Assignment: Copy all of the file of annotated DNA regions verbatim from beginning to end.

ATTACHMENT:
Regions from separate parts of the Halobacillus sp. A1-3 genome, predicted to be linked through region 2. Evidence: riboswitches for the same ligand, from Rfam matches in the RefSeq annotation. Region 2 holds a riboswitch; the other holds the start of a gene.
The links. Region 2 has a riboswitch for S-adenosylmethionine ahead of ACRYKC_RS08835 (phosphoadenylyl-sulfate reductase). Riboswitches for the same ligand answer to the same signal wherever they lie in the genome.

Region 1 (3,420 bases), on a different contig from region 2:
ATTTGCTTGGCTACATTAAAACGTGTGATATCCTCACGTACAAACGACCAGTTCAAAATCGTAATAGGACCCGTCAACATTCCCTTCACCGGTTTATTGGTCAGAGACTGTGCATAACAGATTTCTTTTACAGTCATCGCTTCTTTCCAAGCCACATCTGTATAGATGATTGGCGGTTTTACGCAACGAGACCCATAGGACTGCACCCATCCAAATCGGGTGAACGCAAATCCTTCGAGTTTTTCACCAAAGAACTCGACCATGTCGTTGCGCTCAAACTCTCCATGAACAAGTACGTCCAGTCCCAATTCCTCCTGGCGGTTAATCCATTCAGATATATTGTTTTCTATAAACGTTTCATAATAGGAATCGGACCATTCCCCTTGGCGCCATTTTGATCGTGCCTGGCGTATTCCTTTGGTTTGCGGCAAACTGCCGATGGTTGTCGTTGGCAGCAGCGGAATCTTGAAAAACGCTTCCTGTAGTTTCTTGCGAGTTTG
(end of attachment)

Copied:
Regions from separate parts of the Halobacillus sp. A1-3 genome, predicted to be linked through region 2. Evidence: riboswitches for the same ligand, from Rfam matches in the RefSeq annotation. Region 2 holds a riboswitch; the other holds the start of a gene.
The links. Region 2 has a riboswitch for S-adenosylmethionine ahead of ACRYKC_RS08835 (phosphoadenylyl-sulfate reductase). Riboswitches for the same ligand answer to the same signal wherever they lie in the genome.

Region 1 (3,420 bases), on a different contig from region 2:
ATTTGCTTGGCTACATTAAAACGTGTGATATCCTCACGTACAAACGACCAGTTCAAAATCGTAATAGGACCCGTCAACATTCCCTTCACCGGTTTATTGGTCAGAGACTGTGCATAACAGATTTCTTTTACAGTCATCGCTTCTTTCCAAGCCACATCTGTATAGATGATTGGCGGTTTTACGCAACGAGACCCATAGGACTGCACCCATCCAAATCGGGTGAACGCAAATCCTTCGAGTTTTTCACCAAAGAACTCGACCATGTCGTTGCGCTCAAACTCTCCATGAACAAGTACGTCCAGTCCCAATTCCTCCTGGCGGTTAATCCATTCAGATATATTGTTTTCTATAAACGTTTCATAATAGGAATCGGACCATTCCCCTTGGCGCCATTTTGATCGTGCCTGGCGTATTCCTTTGGTTTGCGGCAAACTGCCGATGGTTGTCGTTGGCAGCAGCGGAATCTTGAAAAACGCTTCCTGTAGTTTCTTGCGAGTTTG